University of Melbourne research into new inks has has raised the prospect that the use nanoparticles has the potential to play an important role in reducing our reliance on energy production.
According to the university’s Dr Mohammad Taha, lead research report author, these inks can adjust the amount of radiation that can pass through them, based on the surrounding environment.
This means they could be used to develop coatings for buildings that enable passive heating and cooling – reducing our need to rely on energy creation to regulate environments.
Dr Taha said: “Passive climate control can reduce the severity of extreme conditions and help create comfortable living conditions without expending energy unnecessarily.
“By engineering our inks to respond to their surroundings, we not only reduce energy expenditure, but negate the need for auxiliary control systems to adjust temperatures – these controls, like air conditioning or gas heating, are additional energy waste.”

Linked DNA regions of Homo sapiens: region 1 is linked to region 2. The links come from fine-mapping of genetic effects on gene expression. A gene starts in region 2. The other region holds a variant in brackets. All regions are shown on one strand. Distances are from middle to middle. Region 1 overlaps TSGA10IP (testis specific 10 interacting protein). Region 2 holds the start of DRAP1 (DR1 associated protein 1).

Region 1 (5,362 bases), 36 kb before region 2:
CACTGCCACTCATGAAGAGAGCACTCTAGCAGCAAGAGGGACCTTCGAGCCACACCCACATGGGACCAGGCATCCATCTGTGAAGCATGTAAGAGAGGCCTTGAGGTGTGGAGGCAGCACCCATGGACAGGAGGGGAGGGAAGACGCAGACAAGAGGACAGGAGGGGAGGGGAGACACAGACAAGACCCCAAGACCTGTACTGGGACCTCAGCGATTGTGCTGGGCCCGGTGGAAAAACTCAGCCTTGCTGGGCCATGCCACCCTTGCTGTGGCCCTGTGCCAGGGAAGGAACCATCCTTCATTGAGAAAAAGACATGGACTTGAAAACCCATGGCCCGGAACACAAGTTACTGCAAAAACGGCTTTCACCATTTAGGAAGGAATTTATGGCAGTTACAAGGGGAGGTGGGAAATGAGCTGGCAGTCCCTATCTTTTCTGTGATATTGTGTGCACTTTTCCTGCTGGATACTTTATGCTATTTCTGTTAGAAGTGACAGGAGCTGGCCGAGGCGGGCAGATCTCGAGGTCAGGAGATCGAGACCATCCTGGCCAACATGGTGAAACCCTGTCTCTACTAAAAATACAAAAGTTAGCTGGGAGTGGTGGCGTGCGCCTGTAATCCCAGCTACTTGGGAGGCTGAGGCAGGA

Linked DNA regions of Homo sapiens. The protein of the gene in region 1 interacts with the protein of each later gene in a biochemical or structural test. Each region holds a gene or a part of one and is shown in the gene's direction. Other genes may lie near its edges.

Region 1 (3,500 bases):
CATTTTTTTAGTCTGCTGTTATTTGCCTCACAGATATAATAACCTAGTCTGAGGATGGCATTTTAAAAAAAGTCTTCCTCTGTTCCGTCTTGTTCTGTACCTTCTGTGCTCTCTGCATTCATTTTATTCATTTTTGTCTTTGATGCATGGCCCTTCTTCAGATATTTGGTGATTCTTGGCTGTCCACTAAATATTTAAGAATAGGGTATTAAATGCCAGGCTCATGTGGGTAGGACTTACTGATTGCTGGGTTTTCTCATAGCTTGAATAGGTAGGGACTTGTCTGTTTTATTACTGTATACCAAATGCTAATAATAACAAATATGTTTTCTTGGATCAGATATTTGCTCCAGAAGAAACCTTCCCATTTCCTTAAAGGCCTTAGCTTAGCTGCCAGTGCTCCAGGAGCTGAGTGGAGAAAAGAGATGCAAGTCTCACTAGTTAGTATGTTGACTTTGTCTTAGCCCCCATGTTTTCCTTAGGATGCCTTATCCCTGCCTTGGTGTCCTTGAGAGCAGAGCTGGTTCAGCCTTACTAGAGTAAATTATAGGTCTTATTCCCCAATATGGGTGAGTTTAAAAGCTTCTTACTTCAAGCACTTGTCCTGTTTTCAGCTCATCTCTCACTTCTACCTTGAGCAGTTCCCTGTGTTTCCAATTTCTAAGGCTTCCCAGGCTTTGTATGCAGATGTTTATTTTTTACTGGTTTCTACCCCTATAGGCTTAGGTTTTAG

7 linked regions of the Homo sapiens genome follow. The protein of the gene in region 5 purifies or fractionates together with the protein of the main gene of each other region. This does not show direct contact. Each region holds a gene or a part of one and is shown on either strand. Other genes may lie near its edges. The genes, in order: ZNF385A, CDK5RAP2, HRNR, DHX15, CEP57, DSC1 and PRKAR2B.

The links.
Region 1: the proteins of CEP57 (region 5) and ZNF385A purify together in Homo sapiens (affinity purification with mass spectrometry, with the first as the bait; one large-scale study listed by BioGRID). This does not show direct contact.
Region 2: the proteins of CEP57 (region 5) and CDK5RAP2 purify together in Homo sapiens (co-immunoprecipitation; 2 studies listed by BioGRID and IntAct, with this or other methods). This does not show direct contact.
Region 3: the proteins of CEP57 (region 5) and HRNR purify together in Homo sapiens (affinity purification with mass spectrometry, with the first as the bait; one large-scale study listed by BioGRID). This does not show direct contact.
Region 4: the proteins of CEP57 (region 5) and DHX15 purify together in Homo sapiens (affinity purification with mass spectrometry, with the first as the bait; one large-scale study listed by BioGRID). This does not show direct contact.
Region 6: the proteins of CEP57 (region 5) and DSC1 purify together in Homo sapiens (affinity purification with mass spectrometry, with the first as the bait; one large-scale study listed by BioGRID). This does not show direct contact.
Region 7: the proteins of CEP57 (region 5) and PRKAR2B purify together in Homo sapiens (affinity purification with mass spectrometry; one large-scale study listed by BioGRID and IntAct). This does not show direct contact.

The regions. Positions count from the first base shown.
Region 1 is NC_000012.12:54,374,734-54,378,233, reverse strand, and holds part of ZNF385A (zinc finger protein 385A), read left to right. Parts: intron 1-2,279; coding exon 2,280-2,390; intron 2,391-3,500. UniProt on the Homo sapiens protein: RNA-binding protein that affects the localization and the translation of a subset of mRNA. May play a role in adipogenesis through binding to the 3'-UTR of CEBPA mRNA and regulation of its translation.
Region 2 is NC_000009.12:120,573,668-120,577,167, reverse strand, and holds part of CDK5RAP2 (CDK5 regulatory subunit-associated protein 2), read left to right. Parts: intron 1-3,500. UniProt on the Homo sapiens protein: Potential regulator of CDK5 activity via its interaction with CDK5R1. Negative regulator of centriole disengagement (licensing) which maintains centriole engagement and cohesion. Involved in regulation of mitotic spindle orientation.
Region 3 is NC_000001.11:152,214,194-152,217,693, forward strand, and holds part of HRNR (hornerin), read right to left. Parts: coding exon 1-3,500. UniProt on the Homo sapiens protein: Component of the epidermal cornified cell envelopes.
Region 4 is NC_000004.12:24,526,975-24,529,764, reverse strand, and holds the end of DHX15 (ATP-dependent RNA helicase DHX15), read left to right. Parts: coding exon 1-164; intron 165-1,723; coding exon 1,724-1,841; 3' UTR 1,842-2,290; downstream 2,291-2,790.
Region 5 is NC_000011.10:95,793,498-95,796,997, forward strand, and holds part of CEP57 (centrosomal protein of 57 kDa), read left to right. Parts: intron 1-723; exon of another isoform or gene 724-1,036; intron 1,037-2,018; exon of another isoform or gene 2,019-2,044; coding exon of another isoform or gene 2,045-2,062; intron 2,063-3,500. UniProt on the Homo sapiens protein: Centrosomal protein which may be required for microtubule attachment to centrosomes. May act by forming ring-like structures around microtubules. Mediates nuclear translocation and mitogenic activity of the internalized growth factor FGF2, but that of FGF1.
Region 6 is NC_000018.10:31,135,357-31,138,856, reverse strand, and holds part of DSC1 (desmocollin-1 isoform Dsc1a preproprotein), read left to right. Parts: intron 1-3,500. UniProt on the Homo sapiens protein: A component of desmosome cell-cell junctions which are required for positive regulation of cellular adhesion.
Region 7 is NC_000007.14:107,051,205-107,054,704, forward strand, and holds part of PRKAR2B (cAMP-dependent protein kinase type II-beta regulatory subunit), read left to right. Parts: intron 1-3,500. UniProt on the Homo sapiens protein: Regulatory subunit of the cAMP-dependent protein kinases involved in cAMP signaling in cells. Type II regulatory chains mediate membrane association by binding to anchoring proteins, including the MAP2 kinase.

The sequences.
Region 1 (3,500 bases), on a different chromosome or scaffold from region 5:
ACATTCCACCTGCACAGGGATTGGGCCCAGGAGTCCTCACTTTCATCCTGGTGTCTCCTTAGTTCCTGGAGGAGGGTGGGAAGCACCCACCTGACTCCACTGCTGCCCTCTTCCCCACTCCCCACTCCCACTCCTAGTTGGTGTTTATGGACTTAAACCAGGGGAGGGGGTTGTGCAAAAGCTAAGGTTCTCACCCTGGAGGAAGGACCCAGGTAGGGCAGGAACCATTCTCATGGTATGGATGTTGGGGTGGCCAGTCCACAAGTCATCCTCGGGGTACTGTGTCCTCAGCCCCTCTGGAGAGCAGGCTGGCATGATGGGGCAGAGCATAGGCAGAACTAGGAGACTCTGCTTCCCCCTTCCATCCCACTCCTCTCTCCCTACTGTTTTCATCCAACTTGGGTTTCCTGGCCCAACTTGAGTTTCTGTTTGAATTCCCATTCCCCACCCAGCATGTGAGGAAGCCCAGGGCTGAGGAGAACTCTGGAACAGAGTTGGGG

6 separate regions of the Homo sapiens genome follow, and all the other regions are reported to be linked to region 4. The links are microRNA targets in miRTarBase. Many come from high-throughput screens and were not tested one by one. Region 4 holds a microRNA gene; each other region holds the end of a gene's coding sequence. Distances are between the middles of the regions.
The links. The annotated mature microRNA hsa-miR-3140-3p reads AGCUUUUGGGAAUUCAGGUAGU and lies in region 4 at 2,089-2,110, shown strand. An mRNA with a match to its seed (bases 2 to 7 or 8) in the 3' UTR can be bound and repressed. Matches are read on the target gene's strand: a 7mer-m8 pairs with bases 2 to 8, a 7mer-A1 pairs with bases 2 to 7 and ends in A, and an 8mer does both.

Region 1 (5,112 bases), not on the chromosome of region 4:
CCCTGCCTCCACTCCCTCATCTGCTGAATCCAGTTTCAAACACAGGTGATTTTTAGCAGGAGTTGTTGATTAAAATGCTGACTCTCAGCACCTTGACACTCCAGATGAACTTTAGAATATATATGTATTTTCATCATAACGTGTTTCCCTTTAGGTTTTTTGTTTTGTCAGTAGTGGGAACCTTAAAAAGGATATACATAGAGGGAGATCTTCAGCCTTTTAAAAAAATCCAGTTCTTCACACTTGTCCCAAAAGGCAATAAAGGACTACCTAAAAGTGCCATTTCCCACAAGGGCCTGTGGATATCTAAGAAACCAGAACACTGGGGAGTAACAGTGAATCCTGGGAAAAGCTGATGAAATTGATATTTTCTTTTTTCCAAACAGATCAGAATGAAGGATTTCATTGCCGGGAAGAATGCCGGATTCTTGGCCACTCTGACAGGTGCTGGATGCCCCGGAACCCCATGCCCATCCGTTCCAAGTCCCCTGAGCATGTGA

The study, Infrared modulation via near-room-temperature phase transitions of vanadium oxides & core–shell composites, was published in the Journal of materials Chemistry.
Dr Taha said earlier research has suggested ‘phase change materials’ such as vanadium oxide (VO₂) used triggers, like heat, electricity or some other type of strain, which would create enough energy for the material to transform itself under stress.
But they needed to be heated to very high temperatures to activate their ‘phase changing’ properties.
In the Melbourne research, supported by the Victorian government’s Defence Science Institute, they tested whether it was possible to trigger an insulator-to-metal transition (IMT) reaction at more practical temperatures of around 30-40°C.
Dr Taha said researchers identified two ways to do this:
Dr Taha said: “Our printable material is a proof-of-concept that’s versatile and adaptable – it can be laminated, sprayed or added to paints and building materials.
“These semiconductors can also be incorporated into clothing, regulating body temperature in extreme environments, or in the creation of large-scale, flexible electronic devices.”
The next step involves taking the research, which has been patented by the University of Melbourne, to production.
“The potential of this material is huge as it can be used for so many different purposes, like preventing heat build-up in laptop electronics or protecting car windshields.”
Picture: University of Melbourne